Ecosystems are in peril, construction costs are rising and encroaching development threatens the restoration of Florida’s Everglades, while the joint state-federal restoration effort “is bogged down in budgeting, planning and procedural matters and is making only scant progress.” That’s the bleak summary of the National Academy of Sciences’ second biennial report on the Comprehensive Everglades Restoration Plan (CERP) mandated by Congress and released on Sept. 29.

South Florida’s growing population puts pressure on the remnant Everglades.
U.S. Army Corps of Engineers
South Florida’s growing population puts pressure on the remnant Everglades.

“Future restoration progress is likely to be limited by the availability of funding” and the cumbersome authorization and funding procedures required by law, the report adds. It calls for CERP planners to “move forward expeditiously with projects that have the most potential for contributing to natural system-restoration progress.”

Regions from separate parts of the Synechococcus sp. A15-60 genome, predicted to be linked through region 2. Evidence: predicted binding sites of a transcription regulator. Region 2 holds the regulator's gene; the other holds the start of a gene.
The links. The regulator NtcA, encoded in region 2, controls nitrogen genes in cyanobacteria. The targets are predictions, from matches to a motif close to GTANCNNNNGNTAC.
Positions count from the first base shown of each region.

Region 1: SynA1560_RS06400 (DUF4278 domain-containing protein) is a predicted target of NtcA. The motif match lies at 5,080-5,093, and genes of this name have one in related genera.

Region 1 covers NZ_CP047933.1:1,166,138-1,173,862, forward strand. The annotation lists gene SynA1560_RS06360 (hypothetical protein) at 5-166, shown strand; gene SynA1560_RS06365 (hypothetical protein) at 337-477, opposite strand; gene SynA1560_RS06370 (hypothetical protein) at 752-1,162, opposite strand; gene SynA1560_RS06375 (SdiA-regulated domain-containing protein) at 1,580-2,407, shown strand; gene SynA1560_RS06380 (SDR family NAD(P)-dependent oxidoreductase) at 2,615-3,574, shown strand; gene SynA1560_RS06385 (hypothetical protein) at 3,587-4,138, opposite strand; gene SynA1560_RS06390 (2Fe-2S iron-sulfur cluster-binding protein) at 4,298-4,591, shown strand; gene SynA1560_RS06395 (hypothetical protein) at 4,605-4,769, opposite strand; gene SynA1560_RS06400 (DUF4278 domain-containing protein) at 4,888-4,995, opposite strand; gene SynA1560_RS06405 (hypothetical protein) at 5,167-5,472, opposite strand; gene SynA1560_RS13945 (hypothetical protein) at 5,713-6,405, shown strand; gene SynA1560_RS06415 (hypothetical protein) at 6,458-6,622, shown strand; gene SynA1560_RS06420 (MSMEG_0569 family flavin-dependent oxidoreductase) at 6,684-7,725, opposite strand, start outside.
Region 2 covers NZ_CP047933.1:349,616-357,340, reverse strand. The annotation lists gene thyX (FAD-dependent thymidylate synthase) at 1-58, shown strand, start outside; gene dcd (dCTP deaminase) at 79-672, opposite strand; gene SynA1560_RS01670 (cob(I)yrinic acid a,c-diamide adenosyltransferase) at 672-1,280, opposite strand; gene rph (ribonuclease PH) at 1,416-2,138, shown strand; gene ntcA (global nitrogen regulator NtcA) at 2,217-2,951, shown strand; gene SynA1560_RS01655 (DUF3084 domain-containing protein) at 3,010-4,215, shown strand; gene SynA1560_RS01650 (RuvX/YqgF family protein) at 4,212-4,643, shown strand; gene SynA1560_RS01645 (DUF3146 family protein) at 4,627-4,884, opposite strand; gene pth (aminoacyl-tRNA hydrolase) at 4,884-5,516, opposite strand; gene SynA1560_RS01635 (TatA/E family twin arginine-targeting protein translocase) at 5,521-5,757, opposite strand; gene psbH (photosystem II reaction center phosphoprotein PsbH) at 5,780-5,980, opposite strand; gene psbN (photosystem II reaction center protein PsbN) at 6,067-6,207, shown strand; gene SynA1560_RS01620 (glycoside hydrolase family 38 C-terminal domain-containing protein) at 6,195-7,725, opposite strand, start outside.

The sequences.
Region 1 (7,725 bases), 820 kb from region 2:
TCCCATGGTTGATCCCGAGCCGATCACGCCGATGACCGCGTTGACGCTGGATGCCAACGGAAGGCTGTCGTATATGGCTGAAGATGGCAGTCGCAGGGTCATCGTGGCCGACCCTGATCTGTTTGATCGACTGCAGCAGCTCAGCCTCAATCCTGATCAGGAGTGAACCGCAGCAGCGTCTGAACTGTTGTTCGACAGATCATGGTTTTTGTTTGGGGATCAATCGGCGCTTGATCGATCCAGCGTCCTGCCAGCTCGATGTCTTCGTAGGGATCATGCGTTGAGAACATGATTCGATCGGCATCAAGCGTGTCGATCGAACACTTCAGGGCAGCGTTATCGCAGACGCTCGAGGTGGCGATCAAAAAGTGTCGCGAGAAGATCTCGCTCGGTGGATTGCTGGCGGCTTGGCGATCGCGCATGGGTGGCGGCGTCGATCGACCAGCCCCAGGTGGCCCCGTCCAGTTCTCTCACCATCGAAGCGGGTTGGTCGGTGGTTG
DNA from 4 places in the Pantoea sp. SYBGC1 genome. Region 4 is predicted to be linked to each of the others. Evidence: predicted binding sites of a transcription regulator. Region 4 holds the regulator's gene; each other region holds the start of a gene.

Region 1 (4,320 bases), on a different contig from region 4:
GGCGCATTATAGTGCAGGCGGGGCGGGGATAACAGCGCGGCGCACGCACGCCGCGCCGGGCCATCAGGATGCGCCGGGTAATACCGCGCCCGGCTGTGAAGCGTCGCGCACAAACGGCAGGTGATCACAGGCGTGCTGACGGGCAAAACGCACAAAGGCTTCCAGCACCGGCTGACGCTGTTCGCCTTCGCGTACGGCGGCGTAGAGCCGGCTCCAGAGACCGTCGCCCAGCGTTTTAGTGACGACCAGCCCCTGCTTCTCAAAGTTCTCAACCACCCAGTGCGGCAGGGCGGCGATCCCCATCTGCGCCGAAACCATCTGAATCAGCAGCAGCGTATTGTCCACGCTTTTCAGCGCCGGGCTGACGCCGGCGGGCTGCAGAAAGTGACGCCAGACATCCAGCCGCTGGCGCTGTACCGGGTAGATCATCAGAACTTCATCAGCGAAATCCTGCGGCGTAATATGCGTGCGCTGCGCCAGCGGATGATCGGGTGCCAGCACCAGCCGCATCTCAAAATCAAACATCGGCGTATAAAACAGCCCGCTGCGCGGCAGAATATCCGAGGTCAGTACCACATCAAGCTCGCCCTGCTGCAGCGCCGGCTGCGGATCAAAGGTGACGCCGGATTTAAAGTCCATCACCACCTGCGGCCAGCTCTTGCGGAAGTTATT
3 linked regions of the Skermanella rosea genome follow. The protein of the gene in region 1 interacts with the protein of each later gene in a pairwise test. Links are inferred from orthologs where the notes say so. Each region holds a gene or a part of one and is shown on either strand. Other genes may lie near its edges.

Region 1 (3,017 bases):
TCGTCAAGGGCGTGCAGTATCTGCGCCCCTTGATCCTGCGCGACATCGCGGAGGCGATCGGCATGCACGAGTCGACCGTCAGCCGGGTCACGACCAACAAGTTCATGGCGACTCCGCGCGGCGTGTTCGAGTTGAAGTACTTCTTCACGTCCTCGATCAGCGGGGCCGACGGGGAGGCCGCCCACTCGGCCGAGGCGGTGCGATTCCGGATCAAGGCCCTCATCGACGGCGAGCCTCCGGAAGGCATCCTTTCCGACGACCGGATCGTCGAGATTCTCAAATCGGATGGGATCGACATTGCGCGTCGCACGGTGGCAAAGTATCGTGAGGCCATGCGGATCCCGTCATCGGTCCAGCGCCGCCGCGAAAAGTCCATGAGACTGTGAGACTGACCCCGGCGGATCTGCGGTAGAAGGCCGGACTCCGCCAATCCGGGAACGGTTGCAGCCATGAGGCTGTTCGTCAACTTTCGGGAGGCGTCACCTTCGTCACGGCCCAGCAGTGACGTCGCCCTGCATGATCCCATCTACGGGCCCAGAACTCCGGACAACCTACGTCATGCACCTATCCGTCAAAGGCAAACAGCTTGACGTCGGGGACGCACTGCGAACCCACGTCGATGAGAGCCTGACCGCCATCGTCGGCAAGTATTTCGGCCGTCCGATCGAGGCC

But the U.S. Army Corps of Engineers is “doing a lot of things in sync with what the NAS recommends,” says Stuart J. Appelbaum, the Corps’ Jacksonville, Fla.-based deputy for restoration program management. The Corps has done “a lot of work in the last few months” on developing an integrated delivery schedule that melds science, financial authorization and state input “to finish what’s on our plate plus reestablish sheetflow [of water through the Everglades] by 2020,” he says.

The report calls the Mod Waters project to remove barriers to sheetflow “one of the most discouraging stories in Everglades restoration, noting that it was authorized by Congress in 1989 and has not yet been completed. But on Sept. 26, the Corps solicited proposals for a one-mile bridge on the Tamiami Trail to partially accomplish the Mod Waters goal. Bids will be opened on Nov. 10.